Bruce’s Story: A PET Scan Found My Recurrent Prostate Cancer

In 2018, I was diagnosed with prostate cancer. My doctors were able to surgically remove my prostate, and it looked, at the time, like the cancer was contained within the removed gland and we had prevented the cancer’s spread to other sites within my body. Nonetheless, doctors continued to monitor my prostate-specific antigen (or PSA) level because a detectible PSA level following a prostatectomy can be an indication that cancer has returned.

In August 2020, a follow-up PSA test confirmed that this was the case, but thankfully, a friend had told me about a new study and imaging technique that was being researched in California – a positron emission tomography (PET) scan.  This scan used a new radiopharmaceutical capable of informing imaging at very low PSA levels. After some additional investigation, as well as speaking with a person involved in the clinical research, this PET scan sounded like a good fit for my circumstances.

By April 2021, another test showed that my PSA level had risen further, so I traveled to receive my scan. It showed that there was oncological activity on the right side of a presacral lymph node, an uncommon site. Armed with that knowledge, my urologist and radiation oncologist were able to develop a modified treatment plan that included six weeks of daily radiation precisely targeting my cancer.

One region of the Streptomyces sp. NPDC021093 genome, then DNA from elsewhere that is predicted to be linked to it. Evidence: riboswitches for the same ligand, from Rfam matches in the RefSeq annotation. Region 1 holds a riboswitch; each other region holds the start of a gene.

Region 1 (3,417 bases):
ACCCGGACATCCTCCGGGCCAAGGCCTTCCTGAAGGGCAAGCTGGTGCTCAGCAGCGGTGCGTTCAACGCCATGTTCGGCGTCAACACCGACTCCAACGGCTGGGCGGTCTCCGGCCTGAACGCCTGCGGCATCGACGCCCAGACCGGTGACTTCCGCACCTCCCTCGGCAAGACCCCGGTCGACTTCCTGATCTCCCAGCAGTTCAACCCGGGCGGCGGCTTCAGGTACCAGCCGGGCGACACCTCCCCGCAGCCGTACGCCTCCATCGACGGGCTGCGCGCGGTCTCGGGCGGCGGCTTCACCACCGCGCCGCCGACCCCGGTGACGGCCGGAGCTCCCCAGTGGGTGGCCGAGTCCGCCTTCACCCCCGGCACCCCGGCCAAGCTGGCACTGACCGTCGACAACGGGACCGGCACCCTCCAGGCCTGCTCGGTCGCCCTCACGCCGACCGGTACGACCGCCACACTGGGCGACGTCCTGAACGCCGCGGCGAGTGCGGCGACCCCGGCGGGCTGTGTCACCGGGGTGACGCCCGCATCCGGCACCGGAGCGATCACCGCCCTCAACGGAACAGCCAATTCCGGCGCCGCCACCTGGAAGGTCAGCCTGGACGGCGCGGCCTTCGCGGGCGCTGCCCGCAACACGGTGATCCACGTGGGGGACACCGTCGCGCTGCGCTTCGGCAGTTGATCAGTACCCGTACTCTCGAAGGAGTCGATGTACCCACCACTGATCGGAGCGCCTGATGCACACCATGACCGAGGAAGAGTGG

My urologist told me that without my PET scan, it would have taken months—if ever—to find the cancer. I truly believe that having this scan allowed me to treat my cancer earlier and saved on the greater costs of trying to later treat more advanced disease that had spread throughout my body.

Unfortunately, access to advanced PET scans is limited because of the way they are paid for by Medicare. Providers receive a single “bundled” payment for the procedure, but this payment is markedly less than the cost of the drug needed for the scan. To provide this procedure, hospitals lose money because they must cover the difference between the drug and the payment they receive from Medicare. Because of this, many hospitals have decided offering these types of advanced imaging isn’t worth the cost despite the benefit for patients and potential to better understand their disease.

A bipartisan bill in Congress, The Facilitating Innovative Nuclear Diagnostics (FIND) Act, has been introduced to address this problem by directing Medicare to pay separately for certain diagnostic radiopharmaceuticals. Doing so allows hospitals to provide these procedures without taking the financial hit.

I was fortunate in being able to afford the cost of my scan and travel, but Congress can change the current payment policy to make advanced nuclear diagnostic scans more widely available. I’ve already contacted my Congressional representatives and asked them to support the FIND Act. Please help me by doing the same.

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